Do we need more psychiatric hospital beds, and what sort of beds are needed for people with serious mental illness?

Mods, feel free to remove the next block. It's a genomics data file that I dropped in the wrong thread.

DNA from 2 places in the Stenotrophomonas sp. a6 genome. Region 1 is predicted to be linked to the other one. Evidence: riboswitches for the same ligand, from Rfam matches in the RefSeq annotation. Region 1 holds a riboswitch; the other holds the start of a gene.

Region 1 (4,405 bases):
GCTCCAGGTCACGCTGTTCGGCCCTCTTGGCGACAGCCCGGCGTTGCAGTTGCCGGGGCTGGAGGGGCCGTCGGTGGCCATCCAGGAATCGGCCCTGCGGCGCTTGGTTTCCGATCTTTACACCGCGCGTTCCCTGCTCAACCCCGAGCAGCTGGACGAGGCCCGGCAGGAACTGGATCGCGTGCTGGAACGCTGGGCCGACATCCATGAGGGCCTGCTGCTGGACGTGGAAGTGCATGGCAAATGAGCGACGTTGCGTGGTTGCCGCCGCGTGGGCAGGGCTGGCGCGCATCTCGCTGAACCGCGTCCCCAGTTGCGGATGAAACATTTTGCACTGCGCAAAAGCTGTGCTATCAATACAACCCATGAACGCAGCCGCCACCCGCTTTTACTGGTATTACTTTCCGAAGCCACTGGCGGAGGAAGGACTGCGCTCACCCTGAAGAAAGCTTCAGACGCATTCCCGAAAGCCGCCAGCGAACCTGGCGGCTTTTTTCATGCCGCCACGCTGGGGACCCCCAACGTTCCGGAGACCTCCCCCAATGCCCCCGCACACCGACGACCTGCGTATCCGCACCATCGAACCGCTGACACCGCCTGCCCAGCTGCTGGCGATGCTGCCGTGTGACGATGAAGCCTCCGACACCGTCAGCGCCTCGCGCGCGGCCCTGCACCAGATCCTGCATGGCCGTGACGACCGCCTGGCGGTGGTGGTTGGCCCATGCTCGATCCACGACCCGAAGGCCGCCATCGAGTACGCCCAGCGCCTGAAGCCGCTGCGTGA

Clinicians and families often state that hospital beds are hard to find when people with serious mental illness (SMI) need them. For example, people with SMI can be homeless, at risk for homelessness, unable to care for themselves in the community, doing poorly clinically or at risk to themselves or others. There are calls for, “more beds.” This issue is complicated because there are actually a wide range of residential and hospital facilities that can be appropriate for patients with SMI. What do we mean by “beds”? What types of beds are needed: acute, transitional, rehabilitative, long-term or other? Are there differences in the needs of different age groups – youth, adults, older persons – and diagnoses that need to be reflected in the bed composition? The National Association of Mental Health Program Directors (NASMHPD) convened experts and produced recommendations on this topic. This webinar addresses these questions and offers public policy recommendations for reducing the human and economic costs associated with serious mental illness by building and invigorating a robust, interconnected, evidence based system of care that goes beyond beds. The achievable outcome is that people with serious mental illness have access to the same levels of care that individuals with other medical conditions already commonly experience and obstacles to such treatment are removed.

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